Surely, there are cheaper places to look for validation than the stock market.
Bull and Bear, a Matched PairIn a firm I worked at during the bubble years, many of the brokers had bulls on their desks, but no bears. I used to take away their bulls, and refuse to return them unless they promised to display the bear also. I did this to prove a point: There are two sides to every market.
If you ever meet a money manager/broker/financial adviser who only has bulls displayed, run -- don't walk -- to the nearest exit. Why? Because it reveals a fundamental lack of market understanding: Markets go up and down; the bull and the bear each have their day.
And that's why the bull or bear question is inane. Stockholders should be watching market signals, economic issues and corporate earnings, with an eye toward adjusting their risk profile and investing outlook. Why? Because just like markets, risk goes up and down also. But once an investor commits to the bull/bear question, it leads to the unfortunate tendency to cheerlead for their last call rather than focusing on protecting capital. This very quickly can become an expensive hobby.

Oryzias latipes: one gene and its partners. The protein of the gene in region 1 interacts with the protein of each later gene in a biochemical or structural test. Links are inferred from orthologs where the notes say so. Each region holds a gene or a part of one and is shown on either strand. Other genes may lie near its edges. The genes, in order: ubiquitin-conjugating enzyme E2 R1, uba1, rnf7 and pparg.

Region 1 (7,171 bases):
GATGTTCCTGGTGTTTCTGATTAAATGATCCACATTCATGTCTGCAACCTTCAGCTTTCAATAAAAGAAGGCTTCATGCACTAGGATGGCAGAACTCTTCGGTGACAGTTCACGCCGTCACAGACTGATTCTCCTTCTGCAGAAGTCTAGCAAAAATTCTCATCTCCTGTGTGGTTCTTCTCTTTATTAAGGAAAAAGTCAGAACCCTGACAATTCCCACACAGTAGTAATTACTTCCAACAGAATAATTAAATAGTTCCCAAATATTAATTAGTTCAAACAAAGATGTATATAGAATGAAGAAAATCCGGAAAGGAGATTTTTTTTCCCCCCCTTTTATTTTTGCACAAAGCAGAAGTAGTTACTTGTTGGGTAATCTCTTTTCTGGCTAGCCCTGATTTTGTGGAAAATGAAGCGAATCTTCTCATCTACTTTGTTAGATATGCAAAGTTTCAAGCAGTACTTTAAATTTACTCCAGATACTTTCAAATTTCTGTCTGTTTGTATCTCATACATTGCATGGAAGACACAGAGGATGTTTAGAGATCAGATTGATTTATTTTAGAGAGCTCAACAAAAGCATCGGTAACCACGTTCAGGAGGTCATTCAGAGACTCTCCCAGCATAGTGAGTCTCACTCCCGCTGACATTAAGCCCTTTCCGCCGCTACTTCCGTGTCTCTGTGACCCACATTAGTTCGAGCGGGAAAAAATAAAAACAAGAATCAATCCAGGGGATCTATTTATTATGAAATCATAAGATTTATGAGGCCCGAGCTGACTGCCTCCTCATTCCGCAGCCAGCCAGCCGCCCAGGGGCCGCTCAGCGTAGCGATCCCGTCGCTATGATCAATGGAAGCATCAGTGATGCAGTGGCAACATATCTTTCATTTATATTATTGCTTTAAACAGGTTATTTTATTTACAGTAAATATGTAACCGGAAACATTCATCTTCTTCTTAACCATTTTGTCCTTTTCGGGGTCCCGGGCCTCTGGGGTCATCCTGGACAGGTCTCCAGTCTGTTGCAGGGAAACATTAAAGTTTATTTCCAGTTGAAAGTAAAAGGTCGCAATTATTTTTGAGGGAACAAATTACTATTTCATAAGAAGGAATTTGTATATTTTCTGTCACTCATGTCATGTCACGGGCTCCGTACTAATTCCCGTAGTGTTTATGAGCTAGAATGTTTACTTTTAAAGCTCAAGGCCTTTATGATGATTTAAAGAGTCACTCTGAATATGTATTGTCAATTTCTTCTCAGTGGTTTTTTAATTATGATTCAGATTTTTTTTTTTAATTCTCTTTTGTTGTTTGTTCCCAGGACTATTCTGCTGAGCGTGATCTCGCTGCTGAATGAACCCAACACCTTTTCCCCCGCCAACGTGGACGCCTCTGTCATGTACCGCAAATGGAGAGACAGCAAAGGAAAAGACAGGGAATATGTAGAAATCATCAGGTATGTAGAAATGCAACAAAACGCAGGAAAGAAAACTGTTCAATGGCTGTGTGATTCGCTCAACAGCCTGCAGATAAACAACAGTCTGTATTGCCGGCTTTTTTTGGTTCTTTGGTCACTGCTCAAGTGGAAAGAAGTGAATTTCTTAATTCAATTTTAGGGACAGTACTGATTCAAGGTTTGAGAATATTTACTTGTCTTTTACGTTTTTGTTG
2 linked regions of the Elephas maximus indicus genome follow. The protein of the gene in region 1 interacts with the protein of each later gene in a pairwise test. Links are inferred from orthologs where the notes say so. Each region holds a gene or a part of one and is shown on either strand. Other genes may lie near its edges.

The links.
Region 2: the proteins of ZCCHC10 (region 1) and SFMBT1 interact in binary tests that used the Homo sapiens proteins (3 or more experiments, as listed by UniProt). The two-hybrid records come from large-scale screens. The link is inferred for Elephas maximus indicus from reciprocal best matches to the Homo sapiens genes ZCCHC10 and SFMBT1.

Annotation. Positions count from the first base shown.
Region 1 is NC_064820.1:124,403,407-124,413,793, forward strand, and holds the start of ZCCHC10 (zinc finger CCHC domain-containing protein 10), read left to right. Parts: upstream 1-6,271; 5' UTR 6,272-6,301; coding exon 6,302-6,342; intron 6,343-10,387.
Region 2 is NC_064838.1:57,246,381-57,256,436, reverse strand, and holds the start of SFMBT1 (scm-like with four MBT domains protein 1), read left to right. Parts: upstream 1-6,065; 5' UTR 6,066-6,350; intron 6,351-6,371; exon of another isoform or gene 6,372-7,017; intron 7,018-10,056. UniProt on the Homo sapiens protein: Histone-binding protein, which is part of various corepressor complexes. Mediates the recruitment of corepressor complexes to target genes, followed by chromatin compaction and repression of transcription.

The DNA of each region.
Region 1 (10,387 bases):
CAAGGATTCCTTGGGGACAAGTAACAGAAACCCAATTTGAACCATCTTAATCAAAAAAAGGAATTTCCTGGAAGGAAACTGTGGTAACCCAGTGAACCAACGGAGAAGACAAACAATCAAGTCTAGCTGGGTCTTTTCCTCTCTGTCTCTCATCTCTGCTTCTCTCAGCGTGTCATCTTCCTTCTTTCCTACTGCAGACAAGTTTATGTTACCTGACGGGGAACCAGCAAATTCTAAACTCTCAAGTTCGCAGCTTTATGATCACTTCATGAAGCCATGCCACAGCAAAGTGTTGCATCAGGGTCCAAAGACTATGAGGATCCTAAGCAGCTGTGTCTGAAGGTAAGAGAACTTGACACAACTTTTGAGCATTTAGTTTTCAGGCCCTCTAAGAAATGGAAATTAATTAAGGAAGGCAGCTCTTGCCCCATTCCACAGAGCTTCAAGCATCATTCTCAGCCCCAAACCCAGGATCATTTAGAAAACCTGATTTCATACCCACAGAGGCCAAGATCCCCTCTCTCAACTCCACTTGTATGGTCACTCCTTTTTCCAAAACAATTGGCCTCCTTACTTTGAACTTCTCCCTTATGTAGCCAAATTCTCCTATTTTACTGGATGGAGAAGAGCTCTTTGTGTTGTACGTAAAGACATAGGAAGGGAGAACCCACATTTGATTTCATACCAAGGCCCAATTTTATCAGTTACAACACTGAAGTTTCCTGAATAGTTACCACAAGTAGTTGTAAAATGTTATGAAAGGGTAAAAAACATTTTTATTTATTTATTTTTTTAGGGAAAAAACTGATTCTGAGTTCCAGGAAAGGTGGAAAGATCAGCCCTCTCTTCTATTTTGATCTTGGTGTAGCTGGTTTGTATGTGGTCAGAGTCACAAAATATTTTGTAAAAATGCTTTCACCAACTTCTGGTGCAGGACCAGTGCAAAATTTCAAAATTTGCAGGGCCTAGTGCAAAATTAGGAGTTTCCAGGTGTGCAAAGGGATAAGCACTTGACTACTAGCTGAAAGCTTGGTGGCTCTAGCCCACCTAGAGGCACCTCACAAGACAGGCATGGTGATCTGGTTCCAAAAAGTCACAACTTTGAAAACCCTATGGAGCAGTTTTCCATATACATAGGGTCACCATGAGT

Red or Green: A Case StudyHere's a hypothetical example: Let's say you have a few errands to run that will require your driving a car. Before you turn the key, decide the following: Are you a "red" or a "green?"
You have to be something, so pick one before you leave the garage.Now, apply that choice at every signal you hit on your errand. If you're a red, come to a dead stop at every signal. If you are a green, just drive through the next red light. When the cop asks why, just tell him it's because you are a "green." (Good luck in court). Clearly, this is absurd. Rational people observe the color of the light, and step on the brake or accelerator as appropriate. Yet when it comes to the markets, many otherwise rational people do just this. They have predetermined their intentions and invested their dollars -- regardless of the many signals the broader market gives. One need look no further than recent history to see that ignoring market signals is a recipe for disaster.